When The New Yorker quoted Sharkey, it used the phrase urban crime too. Rod Brunson has used the term urban crime in his published writing. Nothing in either of Pinker’s straightforward tweets essentializes Black people or “signals” or implies that Black people are lesser than, and the phrase urban crime is not at all suspect when identifying scholars who specifically study and publish on crime in cities. As Pinker himself later observed, “Dog-whistling is an intriguing exegetical technique in which you can claim that anyone says anything, because you can easily hear the alleged dog-whistles that aren’t in the actual literal contents of what the person says.”
No one engaged in public life could be confident of avoiding speech that might be deemed problematic by the standards used in the Pinker letter. I have not addressed every complaint it raises. A few are in the realm of legitimate criticism. Had I edited his book Better Angels, I’d have advised Pinker against describing Bernie Goetz, who shot four men on the New York City subway in 1984, as “mild-mannered.” But one needn’t side with Pinker or against his detractors on every particular to disapprove of the signatories’ methods: poring over years of individual tweets, asserting uncharitable interpretations of those they highlight, assigning guilt by association, and imposing multiple orthodoxies that are incompatible with academic freedom. (They also made factual errors, as noted by Mother Jones.)
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Why did hundreds of academics sign the letter and endeavor to have Pinker removed from the Linguistic Society of America’s list of “distinguished academic fellows and media experts”? The explanation they offered is hard to accept. “Often, fellows are seen as the first line of academic linguistic authority, and trustworthy sources of linguistic knowledge,” they wrote. “Lay people and members of the press reach out to fellows and media experts for official statements. We feel that fellows therefore have a responsibility that comes with the honor, credibility, and visibility allotted them by their distinguished appointment.” But Pinker’s prestige doesn’t come from the list. And his visibility to members of the press and the public far exceeds that of the list.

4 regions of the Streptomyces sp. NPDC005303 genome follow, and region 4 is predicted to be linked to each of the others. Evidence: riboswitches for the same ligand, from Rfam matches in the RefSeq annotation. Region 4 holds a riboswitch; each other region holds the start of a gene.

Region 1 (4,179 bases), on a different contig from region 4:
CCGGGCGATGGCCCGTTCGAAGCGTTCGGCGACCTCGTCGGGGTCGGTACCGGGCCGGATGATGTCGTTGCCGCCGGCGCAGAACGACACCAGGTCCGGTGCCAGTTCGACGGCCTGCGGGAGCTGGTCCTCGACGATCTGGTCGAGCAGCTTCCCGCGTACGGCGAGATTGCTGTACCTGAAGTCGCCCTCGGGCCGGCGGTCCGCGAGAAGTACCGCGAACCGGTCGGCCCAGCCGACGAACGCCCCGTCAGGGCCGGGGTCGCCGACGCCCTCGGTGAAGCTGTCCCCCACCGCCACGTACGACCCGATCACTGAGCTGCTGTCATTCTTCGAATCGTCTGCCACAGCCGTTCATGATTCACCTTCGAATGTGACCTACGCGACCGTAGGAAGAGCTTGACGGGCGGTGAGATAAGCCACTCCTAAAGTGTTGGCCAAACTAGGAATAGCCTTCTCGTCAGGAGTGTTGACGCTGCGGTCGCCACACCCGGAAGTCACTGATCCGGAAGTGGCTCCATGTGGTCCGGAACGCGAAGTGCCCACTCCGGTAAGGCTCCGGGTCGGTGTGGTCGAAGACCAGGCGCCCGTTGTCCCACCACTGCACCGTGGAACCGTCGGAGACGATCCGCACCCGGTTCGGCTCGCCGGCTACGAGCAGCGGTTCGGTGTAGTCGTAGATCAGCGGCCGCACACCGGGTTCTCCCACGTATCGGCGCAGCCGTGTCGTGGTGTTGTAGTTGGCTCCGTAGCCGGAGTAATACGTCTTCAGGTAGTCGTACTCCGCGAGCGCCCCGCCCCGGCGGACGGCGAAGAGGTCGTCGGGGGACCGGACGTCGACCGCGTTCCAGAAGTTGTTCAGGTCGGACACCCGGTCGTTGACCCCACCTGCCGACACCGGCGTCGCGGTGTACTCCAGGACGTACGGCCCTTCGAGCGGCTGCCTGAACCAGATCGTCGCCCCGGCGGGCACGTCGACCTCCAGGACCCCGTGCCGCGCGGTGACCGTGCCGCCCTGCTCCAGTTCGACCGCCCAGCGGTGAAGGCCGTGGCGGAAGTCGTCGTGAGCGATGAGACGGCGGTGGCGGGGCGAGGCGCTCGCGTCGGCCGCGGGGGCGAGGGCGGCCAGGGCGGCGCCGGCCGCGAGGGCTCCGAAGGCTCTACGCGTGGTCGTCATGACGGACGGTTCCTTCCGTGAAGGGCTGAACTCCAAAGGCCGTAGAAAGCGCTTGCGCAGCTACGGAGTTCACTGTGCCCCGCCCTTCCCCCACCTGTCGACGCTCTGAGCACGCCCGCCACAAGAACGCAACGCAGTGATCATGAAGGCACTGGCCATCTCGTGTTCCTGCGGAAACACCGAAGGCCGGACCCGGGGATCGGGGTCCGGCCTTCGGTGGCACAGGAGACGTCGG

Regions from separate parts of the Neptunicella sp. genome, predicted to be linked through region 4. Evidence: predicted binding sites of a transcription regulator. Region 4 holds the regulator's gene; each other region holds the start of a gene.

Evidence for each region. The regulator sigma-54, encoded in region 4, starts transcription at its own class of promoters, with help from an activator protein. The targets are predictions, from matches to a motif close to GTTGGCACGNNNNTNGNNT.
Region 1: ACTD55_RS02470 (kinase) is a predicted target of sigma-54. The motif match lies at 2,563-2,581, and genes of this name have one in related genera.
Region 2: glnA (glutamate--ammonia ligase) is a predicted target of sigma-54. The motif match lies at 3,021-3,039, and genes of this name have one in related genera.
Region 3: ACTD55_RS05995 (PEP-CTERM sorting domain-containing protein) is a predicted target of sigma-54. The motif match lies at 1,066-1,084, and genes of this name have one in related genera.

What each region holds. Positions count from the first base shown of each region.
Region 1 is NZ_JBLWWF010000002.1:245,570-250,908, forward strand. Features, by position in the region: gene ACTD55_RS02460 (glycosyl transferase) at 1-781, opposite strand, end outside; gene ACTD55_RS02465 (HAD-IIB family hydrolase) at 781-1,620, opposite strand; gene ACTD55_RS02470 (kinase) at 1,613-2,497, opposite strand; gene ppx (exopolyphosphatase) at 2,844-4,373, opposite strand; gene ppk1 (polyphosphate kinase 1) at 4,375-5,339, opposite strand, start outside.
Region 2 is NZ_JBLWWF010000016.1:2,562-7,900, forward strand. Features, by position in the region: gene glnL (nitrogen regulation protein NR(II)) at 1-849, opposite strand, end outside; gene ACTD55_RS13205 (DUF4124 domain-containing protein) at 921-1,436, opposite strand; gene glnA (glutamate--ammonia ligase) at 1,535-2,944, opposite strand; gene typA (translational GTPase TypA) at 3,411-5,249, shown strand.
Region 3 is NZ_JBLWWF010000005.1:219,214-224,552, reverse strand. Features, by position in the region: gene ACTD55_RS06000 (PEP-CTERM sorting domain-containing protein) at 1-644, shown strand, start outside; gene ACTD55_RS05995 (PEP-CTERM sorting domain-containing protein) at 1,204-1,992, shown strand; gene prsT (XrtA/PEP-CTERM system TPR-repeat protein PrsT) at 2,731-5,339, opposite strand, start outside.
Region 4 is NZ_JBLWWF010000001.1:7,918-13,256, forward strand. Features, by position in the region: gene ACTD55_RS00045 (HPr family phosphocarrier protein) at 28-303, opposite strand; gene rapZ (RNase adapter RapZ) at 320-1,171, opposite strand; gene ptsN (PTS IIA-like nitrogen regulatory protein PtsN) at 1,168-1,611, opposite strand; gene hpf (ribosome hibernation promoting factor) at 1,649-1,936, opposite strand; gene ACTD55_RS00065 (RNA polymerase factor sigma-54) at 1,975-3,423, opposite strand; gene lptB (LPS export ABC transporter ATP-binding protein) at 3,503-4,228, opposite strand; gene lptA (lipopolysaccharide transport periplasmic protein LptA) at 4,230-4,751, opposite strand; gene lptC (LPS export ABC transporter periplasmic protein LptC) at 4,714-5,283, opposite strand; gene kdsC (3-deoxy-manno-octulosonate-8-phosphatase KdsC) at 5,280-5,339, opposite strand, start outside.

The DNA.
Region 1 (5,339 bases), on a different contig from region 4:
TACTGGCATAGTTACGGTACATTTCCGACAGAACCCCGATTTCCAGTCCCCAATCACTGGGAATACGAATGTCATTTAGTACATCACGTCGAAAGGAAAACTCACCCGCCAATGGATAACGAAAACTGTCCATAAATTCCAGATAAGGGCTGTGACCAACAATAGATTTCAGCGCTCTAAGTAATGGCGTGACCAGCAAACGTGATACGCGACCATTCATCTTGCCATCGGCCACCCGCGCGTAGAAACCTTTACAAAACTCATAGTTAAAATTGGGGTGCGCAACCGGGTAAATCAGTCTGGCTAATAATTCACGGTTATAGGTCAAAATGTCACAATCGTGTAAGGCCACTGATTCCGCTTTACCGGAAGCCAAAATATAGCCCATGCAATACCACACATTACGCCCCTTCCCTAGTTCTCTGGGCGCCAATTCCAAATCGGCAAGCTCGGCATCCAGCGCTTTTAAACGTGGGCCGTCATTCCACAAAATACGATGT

Shaun Cammack, a graduate student at the University of Chicago, argued that, despite their stated aims, the signatories were sending a message to less powerful scholars:
This letter wasn’t really about Pinker at all. In fact, it has a very specific function—to dissuade lesser-known academics and students from questioning the ideological consensus. The letter says, in not so few words: “It doesn’t matter if you’re Steven f***ing Pinker. If you don’t agree with our ideological prescriptions, you don’t belong here.”
The letter is really directed towards you—the unknown academic, the young linguist, the graduate student. And in this particular goal of dissuading dissent, it will undoubtedly be successful … You are not Steven Pinker, and Noam Chomksy and others probably aren’t going to come to your defence when you get sanctioned for expressing the wrong opinion. Not because they don’t believe in free speech, but because they won’t even be aware of your case. There will be no articles lambasting and criticising the cancellers. Your cancellation will be a blip on the radar and the academic world will chug along without you.
Charleen Adams, a postdoctoral fellow at the Harvard School of Public Health who holds a master’s degree in applied linguistics, called the letter’s demands “reactive and authoritarian,” and likened it to a performative ritual by a mob seeking purification. The Columbia University linguistics professor John McWhorter, an Atlantic contributor, wrote on Twitter, “An organization dedicated to linguistic analysis must punish a leading, brilliant scholar because in the wake of George Floyd's murder, his politics aren't sufficiently leftist? Folks, it’s time to stand this gospel down.”